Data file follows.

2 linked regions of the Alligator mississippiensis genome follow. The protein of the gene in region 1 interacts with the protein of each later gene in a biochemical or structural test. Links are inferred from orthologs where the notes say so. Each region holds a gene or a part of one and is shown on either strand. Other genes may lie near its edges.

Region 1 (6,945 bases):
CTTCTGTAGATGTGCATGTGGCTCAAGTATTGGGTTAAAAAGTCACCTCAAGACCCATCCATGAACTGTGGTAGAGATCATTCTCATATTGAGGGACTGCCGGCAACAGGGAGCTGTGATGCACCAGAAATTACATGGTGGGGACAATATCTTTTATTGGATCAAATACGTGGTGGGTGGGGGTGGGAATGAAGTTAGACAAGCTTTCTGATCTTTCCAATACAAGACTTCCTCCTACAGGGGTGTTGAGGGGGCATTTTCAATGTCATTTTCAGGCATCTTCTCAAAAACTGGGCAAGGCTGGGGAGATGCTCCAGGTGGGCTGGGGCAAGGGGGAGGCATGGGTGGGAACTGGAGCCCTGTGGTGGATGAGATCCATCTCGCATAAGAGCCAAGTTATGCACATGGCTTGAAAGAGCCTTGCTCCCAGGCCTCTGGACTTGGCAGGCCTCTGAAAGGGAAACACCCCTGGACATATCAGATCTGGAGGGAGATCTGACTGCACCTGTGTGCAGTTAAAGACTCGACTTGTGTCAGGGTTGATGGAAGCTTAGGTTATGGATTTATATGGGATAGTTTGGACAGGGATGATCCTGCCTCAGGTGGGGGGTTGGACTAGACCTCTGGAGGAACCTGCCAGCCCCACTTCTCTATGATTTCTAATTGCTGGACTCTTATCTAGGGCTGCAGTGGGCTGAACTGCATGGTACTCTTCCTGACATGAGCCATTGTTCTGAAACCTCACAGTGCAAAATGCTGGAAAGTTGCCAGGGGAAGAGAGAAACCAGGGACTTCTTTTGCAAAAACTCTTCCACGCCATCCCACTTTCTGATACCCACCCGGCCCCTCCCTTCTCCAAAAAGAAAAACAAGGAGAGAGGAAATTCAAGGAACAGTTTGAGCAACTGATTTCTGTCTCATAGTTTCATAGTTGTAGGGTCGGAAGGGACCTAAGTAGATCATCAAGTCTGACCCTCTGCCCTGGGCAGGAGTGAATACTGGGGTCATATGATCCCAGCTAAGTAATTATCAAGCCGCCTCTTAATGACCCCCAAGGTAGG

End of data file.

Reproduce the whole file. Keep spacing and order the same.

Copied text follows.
2 linked regions of the Alligator mississippiensis genome follow. The protein of the gene in region 1 interacts with the protein of each later gene in a biochemical or structural test. Links are inferred from orthologs where the notes say so. Each region holds a gene or a part of one and is shown on either strand. Other genes may lie near its edges.

Region 1 (6,945 bases):
CTTCTGTAGATGTGCATGTGGCTCAAGTATTGGGTTAAAAAGTCACCTCAAGACCCATCCATGAACTGTGGTAGAGATCATTCTCATATTGAGGGACTGCCGGCAACAGGGAGCTGTGATGCACCAGAAATTACATGGTGGGGACAATATCTTTTATTGGATCAAATACGTGGTGGGTGGGGGTGGGAATGAAGTTAGACAAGCTTTCTGATCTTTCCAATACAAGACTTCCTCCTACAGGGGTGTTGAGGGGGCATTTTCAATGTCATTTTCAGGCATCTTCTCAAAAACTGGGCAAGGCTGGGGAGATGCTCCAGGTGGGCTGGGGCAAGGGGGAGGCATGGGTGGGAACTGGAGCCCTGTGGTGGATGAGATCCATCTCGCATAAGAGCCAAGTTATGCACATGGCTTGAAAGAGCCTTGCTCCCAGGCCTCTGGACTTGGCAGGCCTCTGAAAGGGAAACACCCCTGGACATATCAGATCTGGAGGGAGATCTGACTGCACCTGTGTGCAGTTAAAGACTCGACTTGTGTCAGGGTTGATGGAAGCTTAGGTTATGGATTTATATGGGATAGTTTGGACAGGGATGATCCTGCCTCAGGTGGGGGGTTGGACTAGACCTCTGGAGGAACCTGCCAGCCCCACTTCTCTATGATTTCTAATTGCTGGACTCTTATCTAGGGCTGCAGTGGGCTGAACTGCATGGTACTCTTCCTGACATGAGCCATTGTTCTGAAACCTCACAGTGCAAAATGCTGGAAAGTTGCCAGGGGAAGAGAGAAACCAGGGACTTCTTTTGCAAAAACTCTTCCACGCCATCCCACTTTCTGATACCCACCCGGCCCCTCCCTTCTCCAAAAAGAAAAACAAGGAGAGAGGAAATTCAAGGAACAGTTTGAGCAACTGATTTCTGTCTCATAGTTTCATAGTTGTAGGGTCGGAAGGGACCTAAGTAGATCATCAAGTCTGACCCTCTGCCCTGGGCAGGAGTGAATACTGGGGTCATATGATCCCAGCTAAGTAATTATCAAGCCGCCTCTTAATGACCCCCAAGGTAGG